Clio Logo
This is a contributing entry for Remembering WWI in Norfolk and only appears as part of that tour.Learn More.
World War One allowed opportunities for individuals that in some cases may not have had any. However, World War One also gave arise and more influence to people in influential positions. Reginald Whitehurst Steward was a World War One opportunist.

  • Vintage picture of Virginia Tech
  • Old Domionon Tobacco Company becomes Atlantic Dominion Distributors
  • Example of high ranking naval personnel during World War One
Born on January 8th, 1895, Reginald Steward was a highly educated man. Attending high school at Norfolk High School in Virginia then continuing his education to Virginia Polytechnic Institute. Prior to World War 1 Reginald Stewart worked in the tobacco business. The company that employed him was Old Dominion Tobacco Co. Today this company still exists, and if a person is familiar with the Hampton Roads area of Virginia they may have seen Atlantic Distribution Company before. Reginald Steward enlisted in the United States Navy on June 5th, 1917. Unlike most people that enlist in the military as a lower rank, due to his high education and business background he enlisted as Chief Master at Arms.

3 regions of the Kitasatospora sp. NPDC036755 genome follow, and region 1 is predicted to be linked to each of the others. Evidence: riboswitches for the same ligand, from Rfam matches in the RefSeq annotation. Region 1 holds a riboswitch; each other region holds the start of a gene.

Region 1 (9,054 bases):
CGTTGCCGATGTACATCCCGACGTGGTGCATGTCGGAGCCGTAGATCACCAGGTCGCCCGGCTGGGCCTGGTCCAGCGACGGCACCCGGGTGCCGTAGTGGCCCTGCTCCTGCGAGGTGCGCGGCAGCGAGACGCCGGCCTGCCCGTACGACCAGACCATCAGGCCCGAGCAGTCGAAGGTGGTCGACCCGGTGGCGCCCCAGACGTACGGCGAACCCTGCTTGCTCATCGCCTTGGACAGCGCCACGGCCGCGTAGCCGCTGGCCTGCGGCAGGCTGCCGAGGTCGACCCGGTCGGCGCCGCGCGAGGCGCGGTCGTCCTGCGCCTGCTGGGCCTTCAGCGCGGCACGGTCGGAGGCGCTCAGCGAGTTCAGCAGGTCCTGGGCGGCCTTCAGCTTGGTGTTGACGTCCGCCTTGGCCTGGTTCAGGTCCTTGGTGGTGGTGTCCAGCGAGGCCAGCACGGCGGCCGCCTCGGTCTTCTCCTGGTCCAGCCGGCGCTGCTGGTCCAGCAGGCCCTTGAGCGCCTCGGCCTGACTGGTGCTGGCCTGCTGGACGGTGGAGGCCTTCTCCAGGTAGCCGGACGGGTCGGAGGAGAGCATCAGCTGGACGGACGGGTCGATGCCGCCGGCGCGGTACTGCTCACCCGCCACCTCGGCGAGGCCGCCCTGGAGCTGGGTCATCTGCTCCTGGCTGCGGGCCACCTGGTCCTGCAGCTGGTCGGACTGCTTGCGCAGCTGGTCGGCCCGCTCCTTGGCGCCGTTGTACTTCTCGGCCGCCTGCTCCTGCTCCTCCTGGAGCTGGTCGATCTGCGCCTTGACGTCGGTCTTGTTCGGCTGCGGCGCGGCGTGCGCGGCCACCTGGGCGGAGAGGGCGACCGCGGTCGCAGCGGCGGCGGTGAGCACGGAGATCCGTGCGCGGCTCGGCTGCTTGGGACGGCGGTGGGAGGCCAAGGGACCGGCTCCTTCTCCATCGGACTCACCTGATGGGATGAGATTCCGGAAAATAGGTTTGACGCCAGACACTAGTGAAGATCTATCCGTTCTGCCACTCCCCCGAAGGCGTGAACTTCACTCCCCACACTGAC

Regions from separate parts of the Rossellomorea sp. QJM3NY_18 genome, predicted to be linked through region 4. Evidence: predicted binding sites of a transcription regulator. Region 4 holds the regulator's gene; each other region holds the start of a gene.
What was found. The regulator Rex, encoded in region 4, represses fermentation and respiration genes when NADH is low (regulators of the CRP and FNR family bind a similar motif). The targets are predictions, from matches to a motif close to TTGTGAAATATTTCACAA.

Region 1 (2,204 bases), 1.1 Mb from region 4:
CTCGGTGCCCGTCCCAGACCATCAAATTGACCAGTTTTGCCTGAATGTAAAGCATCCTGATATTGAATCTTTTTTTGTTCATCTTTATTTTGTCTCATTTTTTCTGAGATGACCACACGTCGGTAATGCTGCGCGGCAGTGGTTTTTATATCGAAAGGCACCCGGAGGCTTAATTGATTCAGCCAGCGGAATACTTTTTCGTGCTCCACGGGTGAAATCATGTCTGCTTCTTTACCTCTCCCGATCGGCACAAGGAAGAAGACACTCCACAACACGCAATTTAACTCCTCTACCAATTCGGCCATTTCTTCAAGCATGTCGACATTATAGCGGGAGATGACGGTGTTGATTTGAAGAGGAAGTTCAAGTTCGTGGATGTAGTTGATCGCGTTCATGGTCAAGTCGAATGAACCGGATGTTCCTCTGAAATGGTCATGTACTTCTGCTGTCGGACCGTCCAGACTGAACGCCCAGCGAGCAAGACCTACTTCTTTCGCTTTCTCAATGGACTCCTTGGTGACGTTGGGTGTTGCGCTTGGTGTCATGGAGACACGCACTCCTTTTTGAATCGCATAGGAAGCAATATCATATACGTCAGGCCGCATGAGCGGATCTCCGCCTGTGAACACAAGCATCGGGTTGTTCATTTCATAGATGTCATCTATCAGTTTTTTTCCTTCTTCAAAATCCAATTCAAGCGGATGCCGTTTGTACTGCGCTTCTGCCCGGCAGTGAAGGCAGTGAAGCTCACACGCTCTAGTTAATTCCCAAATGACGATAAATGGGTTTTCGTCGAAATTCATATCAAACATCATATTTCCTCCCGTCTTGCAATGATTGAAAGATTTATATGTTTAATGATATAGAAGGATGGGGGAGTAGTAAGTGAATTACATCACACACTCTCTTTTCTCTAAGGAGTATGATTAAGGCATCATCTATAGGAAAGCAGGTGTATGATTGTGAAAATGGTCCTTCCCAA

During the war, due to his high ranking position he did not participate in any combat during the war. However, his position required him to train and prepare recruits for combat. Since the start of his enlistment he worked at several different bases training recruits and even military officers. He took advantage of the opportunity that was presented to him and moved up the ranks to become a 2nd Lt j.g. in the United States Navy. 

After the conclusion of World War 1 Reginald Steward, war experiences were very positive. "Strictly in Favor of Military service and very glad that I had the opportunity to serve." Although he did not fight the war physically he did however train people that did. His education allowed him the opportunity to gain the position he did during his enlistment however his drive is what allowed him to become 2nd Lt. 
Steward, Reginald. Virginia War History Commission, Norfolk, Virginia Records, MSS 0000-182, Sargeant